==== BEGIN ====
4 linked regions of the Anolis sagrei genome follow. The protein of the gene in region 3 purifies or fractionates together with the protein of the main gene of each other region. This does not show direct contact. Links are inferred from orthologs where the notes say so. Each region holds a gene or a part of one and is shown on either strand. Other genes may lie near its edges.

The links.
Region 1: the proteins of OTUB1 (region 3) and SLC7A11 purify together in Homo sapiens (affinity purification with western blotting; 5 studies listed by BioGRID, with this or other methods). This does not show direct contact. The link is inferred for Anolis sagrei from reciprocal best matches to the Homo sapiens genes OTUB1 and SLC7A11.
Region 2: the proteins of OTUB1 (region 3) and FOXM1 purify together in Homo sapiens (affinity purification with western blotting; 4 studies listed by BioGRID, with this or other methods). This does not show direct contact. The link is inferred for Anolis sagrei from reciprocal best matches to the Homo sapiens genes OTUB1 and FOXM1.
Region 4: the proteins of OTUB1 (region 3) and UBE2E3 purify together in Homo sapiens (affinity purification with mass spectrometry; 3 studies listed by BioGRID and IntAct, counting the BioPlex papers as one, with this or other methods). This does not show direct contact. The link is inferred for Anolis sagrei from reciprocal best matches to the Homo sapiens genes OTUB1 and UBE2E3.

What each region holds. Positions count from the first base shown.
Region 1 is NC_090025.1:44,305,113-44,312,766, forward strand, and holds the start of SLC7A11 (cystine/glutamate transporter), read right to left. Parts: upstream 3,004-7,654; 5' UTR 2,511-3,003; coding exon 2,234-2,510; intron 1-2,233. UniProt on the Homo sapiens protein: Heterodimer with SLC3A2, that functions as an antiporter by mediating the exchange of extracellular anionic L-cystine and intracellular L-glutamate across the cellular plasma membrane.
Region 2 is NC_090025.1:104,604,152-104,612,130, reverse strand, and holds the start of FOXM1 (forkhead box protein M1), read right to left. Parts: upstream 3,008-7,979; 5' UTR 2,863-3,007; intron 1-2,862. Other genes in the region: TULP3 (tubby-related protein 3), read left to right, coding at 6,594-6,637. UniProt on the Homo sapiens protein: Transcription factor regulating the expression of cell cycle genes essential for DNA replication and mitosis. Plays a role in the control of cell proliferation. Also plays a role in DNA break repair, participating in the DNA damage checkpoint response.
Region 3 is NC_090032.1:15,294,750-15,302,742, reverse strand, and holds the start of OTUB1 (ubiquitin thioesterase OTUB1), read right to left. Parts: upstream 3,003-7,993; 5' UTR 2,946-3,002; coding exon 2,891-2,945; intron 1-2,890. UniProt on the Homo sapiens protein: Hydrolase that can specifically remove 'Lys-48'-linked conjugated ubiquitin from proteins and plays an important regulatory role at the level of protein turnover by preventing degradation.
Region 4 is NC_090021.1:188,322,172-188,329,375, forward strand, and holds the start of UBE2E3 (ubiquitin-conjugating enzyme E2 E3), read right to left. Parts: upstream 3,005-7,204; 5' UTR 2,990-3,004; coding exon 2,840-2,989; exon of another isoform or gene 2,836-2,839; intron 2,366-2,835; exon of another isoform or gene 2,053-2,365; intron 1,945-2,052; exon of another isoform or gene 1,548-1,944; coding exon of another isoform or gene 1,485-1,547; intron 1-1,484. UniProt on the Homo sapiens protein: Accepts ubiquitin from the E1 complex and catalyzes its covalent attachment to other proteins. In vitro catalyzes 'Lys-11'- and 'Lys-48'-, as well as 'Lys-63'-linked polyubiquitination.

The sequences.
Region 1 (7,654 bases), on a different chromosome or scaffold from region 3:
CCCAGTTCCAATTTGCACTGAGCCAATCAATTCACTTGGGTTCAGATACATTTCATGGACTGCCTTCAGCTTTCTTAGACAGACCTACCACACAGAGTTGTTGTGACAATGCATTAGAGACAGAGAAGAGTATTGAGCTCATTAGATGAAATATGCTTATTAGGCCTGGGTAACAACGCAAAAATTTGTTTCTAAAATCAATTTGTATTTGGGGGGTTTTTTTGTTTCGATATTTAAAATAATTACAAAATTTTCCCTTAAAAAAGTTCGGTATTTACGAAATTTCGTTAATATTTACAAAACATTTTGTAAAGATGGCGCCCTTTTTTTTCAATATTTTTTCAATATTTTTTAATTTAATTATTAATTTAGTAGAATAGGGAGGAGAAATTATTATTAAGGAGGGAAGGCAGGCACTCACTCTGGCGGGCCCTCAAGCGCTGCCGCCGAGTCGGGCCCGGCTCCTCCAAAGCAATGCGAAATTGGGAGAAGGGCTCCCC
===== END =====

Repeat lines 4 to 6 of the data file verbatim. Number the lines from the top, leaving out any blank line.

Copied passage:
Region 2: the proteins of OTUB1 (region 3) and FOXM1 purify together in Homo sapiens (affinity purification with western blotting; 4 studies listed by BioGRID, with this or other methods). This does not show direct contact. The link is inferred for Anolis sagrei from reciprocal best matches to the Homo sapiens genes OTUB1 and FOXM1.
Region 4: the proteins of OTUB1 (region 3) and UBE2E3 purify together in Homo sapiens (affinity purification with mass spectrometry; 3 studies listed by BioGRID and IntAct, counting the BioPlex papers as one, with this or other methods). This does not show direct contact. The link is inferred for Anolis sagrei from reciprocal best matches to the Homo sapiens genes OTUB1 and UBE2E3.

What each region holds. Positions count from the first base shown.